Macclesfield Half

If you had told me ten years that I would be running around Macclesfield I would have laughed at you. While I was young and lived in this urban sprawl surrounded by some of the richest villages in Cheshire I did partake in the activity of running but this was mainly confined to the school field during football or the dreaded cross-country. I can remember one time I decided to go for a run on my own steam when I was fifteen or sixteen to shed the pounds and managed less than a mile before my lungs burnt and my head banged with so much pain.

Roll on the years and I find myself training to complete the Manchester 10K, after discovering that I enjoyed running and enjoyed the benefits far more. The 10K happened followed by several halfs followed by more and more races and soon I was running in my home town when ever I visited and stayed with my old folks. Running in Macclesfield was fun and I often wonder why I was so quick to throw in the towel after my brief affair with the sport all those years ago.

As a warm up for Snowdon Marathon I thought a nice hilly half would help and while Langdale was hilly, Macclesfield was going to seem like a pancake compared to the peaks and troughs of the Langdale valley the week before. The race was staged on the athletics track which was built while I was at school but I never used partly due to lack of interest on my account of  partaking in any physical activity. But here I was lining up at the start of the 400 meter line ready to race. Again not after any PB but on reflection I could have pushed for one as my legs had more than enough in them to carry me over the line, but this was always going to be used as a training run.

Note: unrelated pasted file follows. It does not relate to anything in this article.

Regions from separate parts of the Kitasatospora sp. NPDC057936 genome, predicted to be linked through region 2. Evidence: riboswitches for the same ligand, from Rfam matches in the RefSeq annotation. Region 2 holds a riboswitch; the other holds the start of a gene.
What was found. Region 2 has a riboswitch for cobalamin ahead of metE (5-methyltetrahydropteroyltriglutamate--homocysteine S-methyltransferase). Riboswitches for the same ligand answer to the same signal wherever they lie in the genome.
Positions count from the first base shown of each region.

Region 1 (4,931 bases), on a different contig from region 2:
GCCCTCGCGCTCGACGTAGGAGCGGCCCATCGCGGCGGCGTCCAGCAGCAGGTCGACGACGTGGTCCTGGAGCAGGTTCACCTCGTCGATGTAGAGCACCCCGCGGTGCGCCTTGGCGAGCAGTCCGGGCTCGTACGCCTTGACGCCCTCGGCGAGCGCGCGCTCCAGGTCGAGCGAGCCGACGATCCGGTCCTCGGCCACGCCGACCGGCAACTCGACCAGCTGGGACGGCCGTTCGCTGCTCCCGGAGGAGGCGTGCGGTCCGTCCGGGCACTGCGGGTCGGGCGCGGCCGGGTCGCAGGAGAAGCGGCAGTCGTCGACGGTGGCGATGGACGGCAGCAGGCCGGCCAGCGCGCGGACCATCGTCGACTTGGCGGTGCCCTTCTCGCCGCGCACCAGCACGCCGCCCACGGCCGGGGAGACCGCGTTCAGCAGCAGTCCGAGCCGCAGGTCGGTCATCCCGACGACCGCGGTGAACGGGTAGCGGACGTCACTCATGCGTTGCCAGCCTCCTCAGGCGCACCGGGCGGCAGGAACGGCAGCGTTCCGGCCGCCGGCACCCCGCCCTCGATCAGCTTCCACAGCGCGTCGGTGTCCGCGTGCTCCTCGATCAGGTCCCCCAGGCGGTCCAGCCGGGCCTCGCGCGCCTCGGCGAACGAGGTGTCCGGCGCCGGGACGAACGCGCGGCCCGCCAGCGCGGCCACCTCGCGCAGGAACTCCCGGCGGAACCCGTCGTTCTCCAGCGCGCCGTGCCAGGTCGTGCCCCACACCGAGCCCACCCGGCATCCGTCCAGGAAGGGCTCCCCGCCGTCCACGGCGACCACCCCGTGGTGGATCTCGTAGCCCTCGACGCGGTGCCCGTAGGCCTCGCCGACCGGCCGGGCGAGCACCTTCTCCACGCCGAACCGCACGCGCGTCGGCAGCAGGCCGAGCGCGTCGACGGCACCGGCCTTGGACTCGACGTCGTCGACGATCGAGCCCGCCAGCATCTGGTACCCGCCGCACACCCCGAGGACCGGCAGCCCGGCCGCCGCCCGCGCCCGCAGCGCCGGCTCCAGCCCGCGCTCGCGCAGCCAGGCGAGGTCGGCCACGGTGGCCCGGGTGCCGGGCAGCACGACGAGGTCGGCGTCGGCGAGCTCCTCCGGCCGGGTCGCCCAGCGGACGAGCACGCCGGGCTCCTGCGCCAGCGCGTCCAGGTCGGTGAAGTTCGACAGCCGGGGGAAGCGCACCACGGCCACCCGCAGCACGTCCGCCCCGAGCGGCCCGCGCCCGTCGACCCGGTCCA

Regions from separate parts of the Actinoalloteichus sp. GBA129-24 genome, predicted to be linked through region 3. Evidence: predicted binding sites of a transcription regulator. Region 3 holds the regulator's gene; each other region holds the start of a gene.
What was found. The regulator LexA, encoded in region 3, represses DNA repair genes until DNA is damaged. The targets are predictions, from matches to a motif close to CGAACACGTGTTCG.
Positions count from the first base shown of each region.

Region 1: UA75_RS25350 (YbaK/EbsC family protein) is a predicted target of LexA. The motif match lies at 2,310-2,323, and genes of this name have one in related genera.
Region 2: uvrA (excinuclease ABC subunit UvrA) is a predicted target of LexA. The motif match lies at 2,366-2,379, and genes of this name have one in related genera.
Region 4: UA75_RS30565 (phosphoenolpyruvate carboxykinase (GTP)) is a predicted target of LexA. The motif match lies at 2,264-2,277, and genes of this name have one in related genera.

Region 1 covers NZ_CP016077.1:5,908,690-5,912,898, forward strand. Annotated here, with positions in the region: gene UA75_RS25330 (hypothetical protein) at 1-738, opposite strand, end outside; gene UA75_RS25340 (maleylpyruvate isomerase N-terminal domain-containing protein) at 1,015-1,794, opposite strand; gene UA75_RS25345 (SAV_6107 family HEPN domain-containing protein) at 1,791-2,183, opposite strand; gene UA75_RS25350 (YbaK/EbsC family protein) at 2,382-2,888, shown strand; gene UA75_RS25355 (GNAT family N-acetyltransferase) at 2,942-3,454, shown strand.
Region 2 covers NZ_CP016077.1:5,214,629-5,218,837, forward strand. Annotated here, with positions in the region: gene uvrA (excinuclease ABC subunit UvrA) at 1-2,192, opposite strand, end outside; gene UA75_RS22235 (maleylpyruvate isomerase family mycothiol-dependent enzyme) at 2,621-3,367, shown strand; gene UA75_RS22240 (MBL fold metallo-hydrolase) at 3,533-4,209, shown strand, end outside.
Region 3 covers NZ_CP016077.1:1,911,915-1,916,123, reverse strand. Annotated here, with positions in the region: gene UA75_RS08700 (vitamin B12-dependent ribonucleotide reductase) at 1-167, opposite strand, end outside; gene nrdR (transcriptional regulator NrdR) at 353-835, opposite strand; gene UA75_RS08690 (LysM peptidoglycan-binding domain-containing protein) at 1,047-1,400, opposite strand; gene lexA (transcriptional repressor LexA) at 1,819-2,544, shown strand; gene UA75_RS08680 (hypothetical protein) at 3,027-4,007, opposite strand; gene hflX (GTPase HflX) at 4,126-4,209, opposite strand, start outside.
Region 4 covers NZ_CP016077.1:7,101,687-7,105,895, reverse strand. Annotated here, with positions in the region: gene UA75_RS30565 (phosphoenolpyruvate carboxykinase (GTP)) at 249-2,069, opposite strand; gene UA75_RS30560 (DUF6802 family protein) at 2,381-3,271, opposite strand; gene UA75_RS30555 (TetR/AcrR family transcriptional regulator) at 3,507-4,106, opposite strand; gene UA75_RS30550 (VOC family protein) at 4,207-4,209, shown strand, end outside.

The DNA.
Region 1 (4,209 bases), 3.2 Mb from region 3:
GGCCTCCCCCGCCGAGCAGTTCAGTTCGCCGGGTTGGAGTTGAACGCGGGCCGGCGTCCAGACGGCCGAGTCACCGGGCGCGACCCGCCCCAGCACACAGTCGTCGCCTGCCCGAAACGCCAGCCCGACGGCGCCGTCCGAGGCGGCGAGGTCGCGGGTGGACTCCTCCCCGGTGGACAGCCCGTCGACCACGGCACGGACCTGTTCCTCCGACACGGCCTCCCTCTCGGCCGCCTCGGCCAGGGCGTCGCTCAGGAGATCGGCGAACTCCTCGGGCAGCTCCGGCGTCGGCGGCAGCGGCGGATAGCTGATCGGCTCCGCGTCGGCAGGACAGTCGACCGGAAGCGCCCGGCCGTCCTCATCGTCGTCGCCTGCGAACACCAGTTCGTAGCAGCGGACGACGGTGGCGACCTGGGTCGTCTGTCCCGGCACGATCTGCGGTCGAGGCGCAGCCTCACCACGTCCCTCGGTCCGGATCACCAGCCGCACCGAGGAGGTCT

Now let be said while I did everything to avoid running at school, I really wished I had discovered this sport a lot earlier than my 29th Birthday, maybe twenty years before that occasion, but after fifteen years of the track being laid I was about to run on it. The weather was due to rain but stayed dry with a strong breeze and while the roads remained open this was not a ‘fun run’ in the typical running sense. The limit to cross the line was 2hr 35 minutes which for some people is in the realms of fantasy but for the majority of the runners we were all capable of a sub 2.